Title: From galaxy formation to the Earth formation
Speaker: Dr. Takayuki Saitoh (ELSI)
In these five years, I developed several new numerical schemes and codes in order to carry out studies of the Earth formation and evolution. In my talk, I briefly explain my recent progress and then introduce research projects of next several years using them.
Research project 1. Galaxy formation and galactic habitable zone study.
According to the Big Bang theory, at the beginning of the Universe, there are only hydrogen, helium and a small amount of Li. All elements heavier than helium except the primordial Li are synthesized via stellar evolution, supernovae, and neutron star mergers. The enrichment history of these heavy elements, i.e. metals, is deeply related to the galaxy formation. Hence, only galaxy formation simulations involving chemical evolution is suitable for studying the origin of elements and the metal redistribution manner in a galaxy. I tackle this topic using my N-body/SPH code, ASURA, and the special library for this purpose, CELib (Saitoh 2017).
While there are many interesting topics regarding the chemical evolution of galaxies, here I apply it for the galactic habitable zone (GHZ). In the classical model, the GHZ is the region with sufficiently high metallicity and low SN rate to form planetary systems hosting terrestrial planets. However, the dynamical evolution of a galaxy is not considered in the model. It is known that stars in the galactic disk have complicated motions (i.e., epicyclic motion and radial migration), they occasionally encounter spiral arms where the local star formation rate is high, and their metals depend on the local enrichment history. These are also important to measure the habitability. Using a high-resolution cosmological galaxy formation simulation involving chemical evolution, I reproduce realistic environments where stars exist and improve the GHZ. This information regarding environmental changes would be useful to study the formation and evolution of stellar systems and planets where life can emerge/survive.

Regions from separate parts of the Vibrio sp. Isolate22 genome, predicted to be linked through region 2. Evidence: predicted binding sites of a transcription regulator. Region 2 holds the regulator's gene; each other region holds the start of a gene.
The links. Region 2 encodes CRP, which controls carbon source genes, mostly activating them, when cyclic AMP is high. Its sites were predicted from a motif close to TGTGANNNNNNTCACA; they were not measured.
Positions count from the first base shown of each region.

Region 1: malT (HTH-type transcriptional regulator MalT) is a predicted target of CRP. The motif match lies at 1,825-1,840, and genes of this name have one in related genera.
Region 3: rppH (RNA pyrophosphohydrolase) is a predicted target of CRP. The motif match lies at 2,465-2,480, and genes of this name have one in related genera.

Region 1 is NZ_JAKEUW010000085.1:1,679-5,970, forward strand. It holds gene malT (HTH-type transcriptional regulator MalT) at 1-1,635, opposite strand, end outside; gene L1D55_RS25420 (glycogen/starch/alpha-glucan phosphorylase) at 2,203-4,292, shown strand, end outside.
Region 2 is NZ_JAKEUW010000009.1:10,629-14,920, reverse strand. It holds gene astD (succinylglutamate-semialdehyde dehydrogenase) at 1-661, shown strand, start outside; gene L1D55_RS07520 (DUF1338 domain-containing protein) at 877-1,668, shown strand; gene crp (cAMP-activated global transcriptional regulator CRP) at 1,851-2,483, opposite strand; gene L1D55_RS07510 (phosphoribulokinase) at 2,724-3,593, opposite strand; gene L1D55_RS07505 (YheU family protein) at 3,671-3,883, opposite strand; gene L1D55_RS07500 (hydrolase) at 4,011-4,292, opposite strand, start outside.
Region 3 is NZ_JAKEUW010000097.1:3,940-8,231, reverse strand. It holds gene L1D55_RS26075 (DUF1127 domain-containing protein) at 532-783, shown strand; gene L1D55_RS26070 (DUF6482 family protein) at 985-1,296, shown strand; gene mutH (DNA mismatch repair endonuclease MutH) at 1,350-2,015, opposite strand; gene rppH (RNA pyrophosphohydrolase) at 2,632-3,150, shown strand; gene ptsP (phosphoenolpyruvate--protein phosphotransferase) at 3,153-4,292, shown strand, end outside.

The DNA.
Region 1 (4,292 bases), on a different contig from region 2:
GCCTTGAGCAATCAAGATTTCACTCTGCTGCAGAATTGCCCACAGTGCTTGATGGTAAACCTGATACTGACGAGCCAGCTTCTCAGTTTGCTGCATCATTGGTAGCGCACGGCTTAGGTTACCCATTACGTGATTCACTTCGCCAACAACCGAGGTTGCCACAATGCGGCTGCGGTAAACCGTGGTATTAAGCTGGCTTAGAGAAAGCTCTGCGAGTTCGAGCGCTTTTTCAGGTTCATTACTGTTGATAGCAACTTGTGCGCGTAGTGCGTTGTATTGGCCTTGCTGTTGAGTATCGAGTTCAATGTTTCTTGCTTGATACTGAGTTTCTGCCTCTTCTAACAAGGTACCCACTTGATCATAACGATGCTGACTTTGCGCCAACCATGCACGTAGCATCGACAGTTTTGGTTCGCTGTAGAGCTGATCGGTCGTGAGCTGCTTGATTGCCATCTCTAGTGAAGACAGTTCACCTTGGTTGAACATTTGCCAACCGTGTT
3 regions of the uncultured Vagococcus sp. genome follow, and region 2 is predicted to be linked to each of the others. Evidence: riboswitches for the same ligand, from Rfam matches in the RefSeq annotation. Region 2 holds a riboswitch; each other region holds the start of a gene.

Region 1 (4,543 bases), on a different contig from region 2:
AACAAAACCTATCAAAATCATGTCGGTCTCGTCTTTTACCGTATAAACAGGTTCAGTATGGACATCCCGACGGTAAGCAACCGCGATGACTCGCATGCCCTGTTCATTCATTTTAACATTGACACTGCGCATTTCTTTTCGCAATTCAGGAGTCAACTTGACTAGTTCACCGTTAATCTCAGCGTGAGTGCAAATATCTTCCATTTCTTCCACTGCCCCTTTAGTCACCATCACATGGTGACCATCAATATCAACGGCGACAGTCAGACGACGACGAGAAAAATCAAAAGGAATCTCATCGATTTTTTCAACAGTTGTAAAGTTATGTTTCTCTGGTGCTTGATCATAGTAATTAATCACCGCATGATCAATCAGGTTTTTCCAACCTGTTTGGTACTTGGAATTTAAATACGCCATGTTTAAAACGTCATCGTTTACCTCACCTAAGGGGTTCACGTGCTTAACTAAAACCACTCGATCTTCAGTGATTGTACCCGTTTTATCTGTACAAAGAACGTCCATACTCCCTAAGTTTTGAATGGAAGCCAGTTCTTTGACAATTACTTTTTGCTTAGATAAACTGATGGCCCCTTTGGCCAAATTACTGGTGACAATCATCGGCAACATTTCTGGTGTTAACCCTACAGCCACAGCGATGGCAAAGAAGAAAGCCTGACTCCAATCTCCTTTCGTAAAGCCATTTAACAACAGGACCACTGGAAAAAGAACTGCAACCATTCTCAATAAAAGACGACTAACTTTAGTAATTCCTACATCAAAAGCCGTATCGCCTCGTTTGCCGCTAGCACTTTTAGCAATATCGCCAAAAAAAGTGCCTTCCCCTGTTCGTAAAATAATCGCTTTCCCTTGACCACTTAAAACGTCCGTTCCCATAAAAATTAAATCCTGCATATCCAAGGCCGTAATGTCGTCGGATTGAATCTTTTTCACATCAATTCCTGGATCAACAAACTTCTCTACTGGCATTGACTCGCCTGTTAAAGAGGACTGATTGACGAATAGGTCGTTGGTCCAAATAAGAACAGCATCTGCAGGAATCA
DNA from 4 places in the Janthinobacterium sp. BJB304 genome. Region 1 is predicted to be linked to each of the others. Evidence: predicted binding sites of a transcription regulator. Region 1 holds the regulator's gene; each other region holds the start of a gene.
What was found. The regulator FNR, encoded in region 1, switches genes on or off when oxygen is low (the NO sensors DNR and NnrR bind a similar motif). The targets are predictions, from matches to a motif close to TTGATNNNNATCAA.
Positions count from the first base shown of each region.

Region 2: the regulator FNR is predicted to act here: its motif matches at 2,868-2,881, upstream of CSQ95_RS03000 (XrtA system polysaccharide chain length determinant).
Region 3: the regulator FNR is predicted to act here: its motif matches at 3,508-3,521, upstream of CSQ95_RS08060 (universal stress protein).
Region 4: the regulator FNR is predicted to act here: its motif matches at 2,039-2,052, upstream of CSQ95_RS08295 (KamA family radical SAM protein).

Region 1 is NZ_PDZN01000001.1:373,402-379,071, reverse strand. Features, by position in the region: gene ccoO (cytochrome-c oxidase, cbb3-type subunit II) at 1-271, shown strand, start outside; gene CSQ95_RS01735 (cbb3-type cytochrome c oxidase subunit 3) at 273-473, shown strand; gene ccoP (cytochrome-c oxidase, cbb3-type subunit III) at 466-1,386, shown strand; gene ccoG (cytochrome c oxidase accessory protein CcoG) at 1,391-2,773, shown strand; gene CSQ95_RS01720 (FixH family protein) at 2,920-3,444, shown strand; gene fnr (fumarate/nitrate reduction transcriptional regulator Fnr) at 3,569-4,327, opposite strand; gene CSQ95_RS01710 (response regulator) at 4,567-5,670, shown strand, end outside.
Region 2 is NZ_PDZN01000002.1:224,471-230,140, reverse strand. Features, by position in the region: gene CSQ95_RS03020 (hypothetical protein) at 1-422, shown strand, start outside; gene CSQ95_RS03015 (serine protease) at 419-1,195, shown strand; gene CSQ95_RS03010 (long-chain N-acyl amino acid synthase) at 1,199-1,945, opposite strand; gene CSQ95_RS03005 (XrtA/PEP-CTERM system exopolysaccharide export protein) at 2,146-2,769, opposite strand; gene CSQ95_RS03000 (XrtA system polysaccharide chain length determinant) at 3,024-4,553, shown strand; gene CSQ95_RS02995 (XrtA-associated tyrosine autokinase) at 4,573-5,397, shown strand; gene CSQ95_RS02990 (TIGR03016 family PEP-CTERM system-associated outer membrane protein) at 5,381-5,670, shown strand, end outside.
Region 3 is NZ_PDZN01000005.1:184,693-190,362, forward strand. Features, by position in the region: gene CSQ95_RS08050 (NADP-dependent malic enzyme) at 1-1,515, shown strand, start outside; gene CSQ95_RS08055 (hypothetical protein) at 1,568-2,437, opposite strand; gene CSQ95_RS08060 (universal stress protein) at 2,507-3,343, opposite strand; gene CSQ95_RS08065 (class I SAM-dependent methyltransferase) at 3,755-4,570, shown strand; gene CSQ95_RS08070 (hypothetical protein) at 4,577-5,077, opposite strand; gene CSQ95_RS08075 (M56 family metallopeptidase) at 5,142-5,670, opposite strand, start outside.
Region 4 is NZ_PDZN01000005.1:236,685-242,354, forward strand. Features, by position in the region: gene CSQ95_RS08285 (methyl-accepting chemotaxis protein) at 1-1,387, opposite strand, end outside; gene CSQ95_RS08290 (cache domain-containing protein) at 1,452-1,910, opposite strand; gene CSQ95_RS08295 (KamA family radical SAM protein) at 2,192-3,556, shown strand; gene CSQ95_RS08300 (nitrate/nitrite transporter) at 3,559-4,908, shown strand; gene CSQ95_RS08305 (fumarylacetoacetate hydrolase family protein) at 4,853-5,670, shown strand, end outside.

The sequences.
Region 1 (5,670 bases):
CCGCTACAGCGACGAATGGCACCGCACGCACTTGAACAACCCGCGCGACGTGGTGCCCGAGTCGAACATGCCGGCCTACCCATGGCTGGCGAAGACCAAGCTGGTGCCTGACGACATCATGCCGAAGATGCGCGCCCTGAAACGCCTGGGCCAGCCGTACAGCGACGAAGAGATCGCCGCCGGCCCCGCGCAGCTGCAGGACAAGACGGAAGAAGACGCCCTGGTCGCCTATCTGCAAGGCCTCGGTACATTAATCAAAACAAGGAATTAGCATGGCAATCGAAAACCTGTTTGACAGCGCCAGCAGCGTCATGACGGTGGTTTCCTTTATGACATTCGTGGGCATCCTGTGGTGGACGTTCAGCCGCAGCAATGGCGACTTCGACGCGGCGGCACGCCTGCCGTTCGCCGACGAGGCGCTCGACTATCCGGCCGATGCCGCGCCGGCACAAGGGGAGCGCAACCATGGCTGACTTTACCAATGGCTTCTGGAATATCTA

Research project 2. Mantle convection simulation.
Mantle convection is the fundamental mechanism of the thermal and geological evolution of the Earth. The numerical treatment is crucial because of its non-linear nature. In general, (extended) Boussinesq and incompressive approximations are applied for mantle simulation. However, in such simulations, the global communication is required and consequently, the performance is very low in massively parallel computers. Multi-dimensional simulations involving a large deformation are difficult in these standard simulations.
In order to carry out high-performance simulations with massively parallel computers, we developed a novel numerical scheme for mantle convection, VIM (Takeyama, Saitoh & Makino 2017), and then we start the VIM++ project last year. The primary aim of our VIM++ project is to solve the whole history of the Earth from the initial condition obtained from GI simulation. This project integrates novel schemes (VIM and CPHSF; Yamamoto & Makino 2017), software framework (FDPS; Iwasawa, Hosono, Makino et al. 2016), and a realistic initial condition (GI simulations with magma ocean; Hosono, Karato, Saitoh, & Makino in prep.). I believe that this is the only project which has a potential to solve the full, complicated history of the Earth with numerical simulation. So far, this is a developing phase. Thus, I explained the structure of the project, the current status, and the project milestones.